Cohen Milstein represents a class of managerial apprentices at Chipotle Mexican Grill restaurants in New Jersey who were denied the overtime pay to which they were entitled under federal and state law. The lawsuit, filed against Chipotle Mexican Grill, Inc. and Chipotle Services, LLC (“Chipotle”) in the United States District Court for the District of New Jersey, alleges that Chipotle violated the law by misclassifying its Apprentices as exempt from overtime and failing to pay them premium overtime wages on that basis.
On July 2, 2019, the Fifth Circuit reversed the ruling of U.S. District Judge Amos Mazzant of the Eastern District of Texas March 19, 2018 that said Cohen Milstein and co-counsel were in contempt of court for violating a preliminary injunction against the U.S. Department of Labor (DOL) when they brought this wage-and-hour suit in New Jersey federal court. The preliminary injunction issued by Judge Mazzant in November 2016 had prevented the DOL from enforcing a rule that made millions of workers eligible for overtime compensation.
As a result of the Fifth’s Circuit’s ruling, Cohen Milstein and co-counsel are able to continue to represent a class of managerial apprentices at Chipotle Mexican Grill restaurants in New Jersey who were denied the overtime pay to which they were entitled under federal and state law. The lawsuit, filed on June 7, 2017, against Chipotle Mexican Grill, Inc. and Chipotle Services, LLC (“Chipotle”) in the United States District Court for the District of New Jersey, alleges that Chipotle violated the law by misclassifying its Apprentices as exempt from overtime and failing to pay them premium overtime wages on that basis.
On October 9, 2019, Plaintiff filed a motion for conditional certification of a collective action, asserting she tackled the burden of showing that trainees were all exposed to the same illegal policy denying overtime pay for toiling more than 40 hours a week.
Apprentices at Chipotle generally do the same work as crew members who receive overtime pay, such as preparing and serving food and helping customers, but they are expected to work more than 50 hours per week without overtime pay. In November 2016, Chipotle acknowledged that Apprentices were entitled to overtime wages and paid Apprentices overtime for approximately one month. Then, following an injunction against the U.S. Department of Labor in a separate case, Chipotle reversed its position and improperly declined to make further overtime payments. This lawsuit seeks to establish that Apprentices are entitled to the overtime pay that they were denied by Chipotle.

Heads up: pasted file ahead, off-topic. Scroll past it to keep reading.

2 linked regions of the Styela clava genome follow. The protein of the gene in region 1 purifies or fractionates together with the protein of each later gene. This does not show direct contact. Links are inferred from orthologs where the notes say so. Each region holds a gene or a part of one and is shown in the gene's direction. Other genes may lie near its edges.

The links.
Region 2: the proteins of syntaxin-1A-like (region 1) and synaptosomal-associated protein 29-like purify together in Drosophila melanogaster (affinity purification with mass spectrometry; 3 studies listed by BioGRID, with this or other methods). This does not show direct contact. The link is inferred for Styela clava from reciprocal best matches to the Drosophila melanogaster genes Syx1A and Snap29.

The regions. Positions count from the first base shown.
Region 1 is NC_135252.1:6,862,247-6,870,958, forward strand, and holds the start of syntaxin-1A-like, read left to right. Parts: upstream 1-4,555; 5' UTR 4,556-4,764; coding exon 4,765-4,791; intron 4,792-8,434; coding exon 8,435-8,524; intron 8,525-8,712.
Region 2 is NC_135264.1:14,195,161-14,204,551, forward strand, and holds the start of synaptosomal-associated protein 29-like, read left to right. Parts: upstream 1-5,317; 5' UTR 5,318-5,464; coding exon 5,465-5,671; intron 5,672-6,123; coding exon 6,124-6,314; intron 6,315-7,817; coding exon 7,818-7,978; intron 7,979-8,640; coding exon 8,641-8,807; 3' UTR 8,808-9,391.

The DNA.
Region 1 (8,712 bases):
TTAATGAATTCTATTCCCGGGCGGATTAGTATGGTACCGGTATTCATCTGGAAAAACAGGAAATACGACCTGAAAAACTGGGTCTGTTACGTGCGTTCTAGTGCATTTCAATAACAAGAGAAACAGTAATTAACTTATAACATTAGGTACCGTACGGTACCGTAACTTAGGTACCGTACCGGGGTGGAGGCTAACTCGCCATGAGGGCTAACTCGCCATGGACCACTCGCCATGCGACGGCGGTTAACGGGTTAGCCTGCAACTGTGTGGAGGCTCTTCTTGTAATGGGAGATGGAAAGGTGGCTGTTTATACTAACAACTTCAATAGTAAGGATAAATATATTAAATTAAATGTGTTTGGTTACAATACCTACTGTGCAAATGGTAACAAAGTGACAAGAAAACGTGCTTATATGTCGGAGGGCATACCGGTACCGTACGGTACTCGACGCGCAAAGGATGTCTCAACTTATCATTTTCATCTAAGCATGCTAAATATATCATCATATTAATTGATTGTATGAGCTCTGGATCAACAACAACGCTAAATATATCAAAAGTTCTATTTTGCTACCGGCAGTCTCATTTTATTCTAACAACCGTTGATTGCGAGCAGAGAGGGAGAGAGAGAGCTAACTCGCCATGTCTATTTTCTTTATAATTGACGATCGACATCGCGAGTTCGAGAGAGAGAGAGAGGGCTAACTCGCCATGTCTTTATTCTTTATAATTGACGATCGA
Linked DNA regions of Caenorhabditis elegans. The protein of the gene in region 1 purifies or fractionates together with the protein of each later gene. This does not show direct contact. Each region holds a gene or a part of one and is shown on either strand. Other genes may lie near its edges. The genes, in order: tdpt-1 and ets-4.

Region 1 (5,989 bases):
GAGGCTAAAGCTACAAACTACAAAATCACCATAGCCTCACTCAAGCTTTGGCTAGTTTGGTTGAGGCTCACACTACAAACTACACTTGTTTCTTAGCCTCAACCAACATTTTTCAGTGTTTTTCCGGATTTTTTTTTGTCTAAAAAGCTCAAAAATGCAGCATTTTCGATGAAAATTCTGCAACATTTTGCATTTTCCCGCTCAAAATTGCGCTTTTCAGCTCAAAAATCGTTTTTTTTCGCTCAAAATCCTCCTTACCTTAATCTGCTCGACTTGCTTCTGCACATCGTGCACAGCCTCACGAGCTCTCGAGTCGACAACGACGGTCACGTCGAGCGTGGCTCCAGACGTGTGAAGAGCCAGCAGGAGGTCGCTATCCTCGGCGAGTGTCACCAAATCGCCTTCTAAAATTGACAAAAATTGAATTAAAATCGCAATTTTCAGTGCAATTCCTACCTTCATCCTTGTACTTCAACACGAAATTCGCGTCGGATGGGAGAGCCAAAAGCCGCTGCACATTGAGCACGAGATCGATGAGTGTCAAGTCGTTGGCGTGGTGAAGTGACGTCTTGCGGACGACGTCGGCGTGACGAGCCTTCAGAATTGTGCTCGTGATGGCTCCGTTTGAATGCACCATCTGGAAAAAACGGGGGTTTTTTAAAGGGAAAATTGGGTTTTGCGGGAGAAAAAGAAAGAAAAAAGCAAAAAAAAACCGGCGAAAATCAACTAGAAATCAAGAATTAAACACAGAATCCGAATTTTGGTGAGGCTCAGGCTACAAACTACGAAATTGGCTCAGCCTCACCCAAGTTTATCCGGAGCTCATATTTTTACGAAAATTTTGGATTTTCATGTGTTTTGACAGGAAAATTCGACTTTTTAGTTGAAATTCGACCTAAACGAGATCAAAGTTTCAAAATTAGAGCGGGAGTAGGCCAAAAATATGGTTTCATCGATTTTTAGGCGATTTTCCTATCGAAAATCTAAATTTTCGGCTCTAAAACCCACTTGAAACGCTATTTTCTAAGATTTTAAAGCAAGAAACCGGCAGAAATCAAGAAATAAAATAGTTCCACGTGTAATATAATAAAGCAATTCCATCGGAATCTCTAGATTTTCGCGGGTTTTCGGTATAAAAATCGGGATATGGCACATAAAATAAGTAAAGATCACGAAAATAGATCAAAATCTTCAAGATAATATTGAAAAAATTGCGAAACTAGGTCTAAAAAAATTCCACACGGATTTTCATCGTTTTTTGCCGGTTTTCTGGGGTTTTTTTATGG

Chipotle claims that it does not have to pay Apprentices overtime because they fall under an exemption to the overtime laws for “executive” employees. However, in December 2016, the Department of Labor issued a new Rule limiting the exemption claimed by Chipotle to only those individuals who earned $913 per week ($47,476 annually). Named Plaintiff Carmen Alvarez, a Chipotle apprentice from 2013 through 2017, earned approximately $43,000 annually, which fell below the new threshold. However, she has not received the full overtime payments to which she is entitled since the Rule went into effect on December 1, 2016. The lawsuit alleges that other Apprentices in New Jersey received a similar salary and were therefore also improperly denied overtime pay.
“Chipotle is denying overtime pay to thousands of workers that live paycheck to paycheck and rely on their weekly income to make ends meet,” said Joseph M. Sellers, Partner at Cohen Milstein Sellers & Toll, PLLC, which represents the lead plaintiff in the suit. “More broadly, Chipotle is not the only company to avoid paying overtime to its employees by illegally hiding behind a ruling that does not apply to them. This case could benefit millions of hard-working Americans who are being denied money that they’ve earned.”
“Like so many of my coworkers, I was hopeful that the overtime that Chipotle promised me would be a boost for my family. I was crushed when Chipotle went back on its promise to pay me and other co-workers the overtime that we worked so hard for,” said Carmen Alvarez, the 55 year-old mother and grandmother who brought the lawsuit on behalf of her Chipotle co-workers. “This case isn’t just about Chipotle, though. Millions of Americans are working long hours and not getting paid the money to which they are entitled. It’s time for that to stop.”
Cohen Milstein has partnered with Outten & Golden LLP and Green Savits, LLC to bring this lawsuit.
The case name is: Alvarez et al. v. Chipotle Mexican Grill Inc. et al., Case No. 2:17-cv-04095, U.S. District Court, District of New Jersey.
Individuals who were employed by Chipotle as Apprentices in New Jersey at any time from June 7, 2014 to the present are eligible to participate in this lawsuit. If you are interested in joining this lawsuit, please download the consent form here and return it to the address listed on the form. If you have any questions, please call 202-408-4600 and ask to speak with Pamela Macker or Miriam Nemeth.
No Chipotle employee will be required to pay to participate in this lawsuit. The case will be handled on a contingency basis, whereby attorney’s fees will be paid only if the lawsuit is successful in obtaining relief through a settlement, final judgment, or award.
It is against the law for a company to retaliate against an employee or former employee for joining a lawsuit for unpaid wages. If you suffer retaliation, you may be able to assert additional claims.
Should you have any questions, concerns, or information about Chipotle or the overtime issues in this case, please contact Joseph Sellers or Pamela Macker of Cohen Milstein at 202-408-4600 or Justin Swartz or Melissa Stewart of Outten & Golden at 212-245-1000.